The federal government charges $5 per applicant for a new EIN; however, many states will charge additional fees for obtaining their own state version of this number.

Preparing Articles of Incorporation and corporate bylaws

Articles of incorporation are the first step in forming an S corporation. The articles should include the name of the corporation, its location, and its registered agent.

The articles must be signed by all shareholders who will own at least 25 percent of the shares after incorporation. If you have more than one owner, each should sign a separate copy; then you’ll need to send all copies to your state’s secretary of state office within 90 days after incorporating.

Holding Organization Meetings and Taking Minutes

At these meetings, you’ll need to record minutes of all actions taken by the board of directors. These minutes must include:

  • The date, time and place of the meeting
  • All actions taken during the meeting (i.e., whether you voted for or against a particular action)
  • The names and initials of all attendees

Keeping Corporate Records

Corporate records are the legal documents that establish an S-corporation and show its existence, such as its charter, bylaws, minutes of meetings and resolutions. You should also keep any other documents related to your business, including contracts for services or products such as food or equipment.

In addition to these specific corporate documents, you should also keep any receipts from purchases made on behalf of the corporation. It would be helpful if you could organize all of these receipts in order.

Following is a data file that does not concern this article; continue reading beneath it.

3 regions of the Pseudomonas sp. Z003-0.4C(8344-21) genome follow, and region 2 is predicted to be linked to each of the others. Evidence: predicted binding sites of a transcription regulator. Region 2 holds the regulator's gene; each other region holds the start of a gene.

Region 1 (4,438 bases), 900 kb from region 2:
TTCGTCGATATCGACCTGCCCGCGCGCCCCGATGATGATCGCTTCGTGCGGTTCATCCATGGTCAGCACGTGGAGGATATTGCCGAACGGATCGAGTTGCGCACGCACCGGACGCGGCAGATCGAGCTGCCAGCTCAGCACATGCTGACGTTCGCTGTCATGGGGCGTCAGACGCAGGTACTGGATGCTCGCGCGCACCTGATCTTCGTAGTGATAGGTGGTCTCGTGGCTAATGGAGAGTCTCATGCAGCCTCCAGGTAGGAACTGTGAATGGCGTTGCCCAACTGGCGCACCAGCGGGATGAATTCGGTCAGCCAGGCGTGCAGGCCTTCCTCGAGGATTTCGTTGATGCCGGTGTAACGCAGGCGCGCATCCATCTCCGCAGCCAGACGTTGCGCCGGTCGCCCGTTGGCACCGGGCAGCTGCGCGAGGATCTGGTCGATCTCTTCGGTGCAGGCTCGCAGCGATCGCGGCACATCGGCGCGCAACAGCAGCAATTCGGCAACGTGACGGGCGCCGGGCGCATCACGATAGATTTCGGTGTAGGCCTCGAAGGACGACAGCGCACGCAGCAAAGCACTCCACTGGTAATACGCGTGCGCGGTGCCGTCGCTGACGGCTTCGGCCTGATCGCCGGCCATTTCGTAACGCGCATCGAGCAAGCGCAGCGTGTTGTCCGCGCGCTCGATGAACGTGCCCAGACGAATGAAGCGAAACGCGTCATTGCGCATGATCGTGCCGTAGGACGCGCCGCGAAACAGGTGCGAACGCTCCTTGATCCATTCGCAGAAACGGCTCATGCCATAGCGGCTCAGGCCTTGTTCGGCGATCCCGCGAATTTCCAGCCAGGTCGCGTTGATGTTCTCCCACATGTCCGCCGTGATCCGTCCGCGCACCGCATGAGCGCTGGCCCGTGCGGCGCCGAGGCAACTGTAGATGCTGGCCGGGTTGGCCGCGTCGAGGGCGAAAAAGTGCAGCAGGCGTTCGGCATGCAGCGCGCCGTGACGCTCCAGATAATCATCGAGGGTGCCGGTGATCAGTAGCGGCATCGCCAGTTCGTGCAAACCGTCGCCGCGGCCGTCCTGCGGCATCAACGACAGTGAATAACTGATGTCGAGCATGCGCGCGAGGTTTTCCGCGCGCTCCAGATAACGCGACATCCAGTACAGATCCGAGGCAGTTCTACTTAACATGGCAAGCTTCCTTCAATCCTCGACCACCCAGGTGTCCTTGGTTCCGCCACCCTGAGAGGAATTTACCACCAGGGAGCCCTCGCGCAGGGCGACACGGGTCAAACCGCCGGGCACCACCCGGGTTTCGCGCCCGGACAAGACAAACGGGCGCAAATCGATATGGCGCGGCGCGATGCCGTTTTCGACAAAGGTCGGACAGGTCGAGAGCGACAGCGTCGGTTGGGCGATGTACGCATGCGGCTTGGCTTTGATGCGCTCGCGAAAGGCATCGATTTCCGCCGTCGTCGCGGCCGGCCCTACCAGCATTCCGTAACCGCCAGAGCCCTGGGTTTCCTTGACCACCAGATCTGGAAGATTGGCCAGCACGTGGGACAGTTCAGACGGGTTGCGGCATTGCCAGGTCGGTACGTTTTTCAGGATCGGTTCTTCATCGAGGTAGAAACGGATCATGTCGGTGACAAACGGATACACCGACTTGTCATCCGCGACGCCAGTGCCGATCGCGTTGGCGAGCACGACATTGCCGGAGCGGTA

There will be times when you need access to records pertaining to specific transactions within your company’s history—and having them organized makes this task much easier!

Maintaining the Separate Entity Status of Your S-Corporation

  • Keep separate bank accounts. While it’s tempting to use one account for both personal and business expenses, you should keep all personal and business transactions separate.
  • Keep records of all business transactions. Since your S-corporation is considered a separate entity from yourself, you must maintain its books and records in their own files—they should not be mixed up with your own.
  • Keep separate books for each type of revenue generated by the S-corporation (e.g., restaurant sales vs delivery service sales).
  • Keep separate property and equipment as well as vehicles used exclusively for the business operation. If possible, these assets should be recorded in the name of the S-corporation rather than yours personally; this will help ensure that they remain unaffected by any future lawsuits against the company or liquidation attempts after dissolution or bankruptcy filings.*
  • Maintain an independent workforce with employees who are employed directly by your company rather than being hired through temporary staffing agencies.*
  • The officers who manage daily operations at your restaurant must also be corporate officers rather than family members or friends.*
  • All memberships in professional organizations such as local chambers of commerce should be registered under both names—but if possible use only one set of credentials when attending meetings so that other people don’t become confused about which member belongs where!


You can learn more about how to form an “S” Corporation by visiting the IRS website or hitting our website for more knowledge!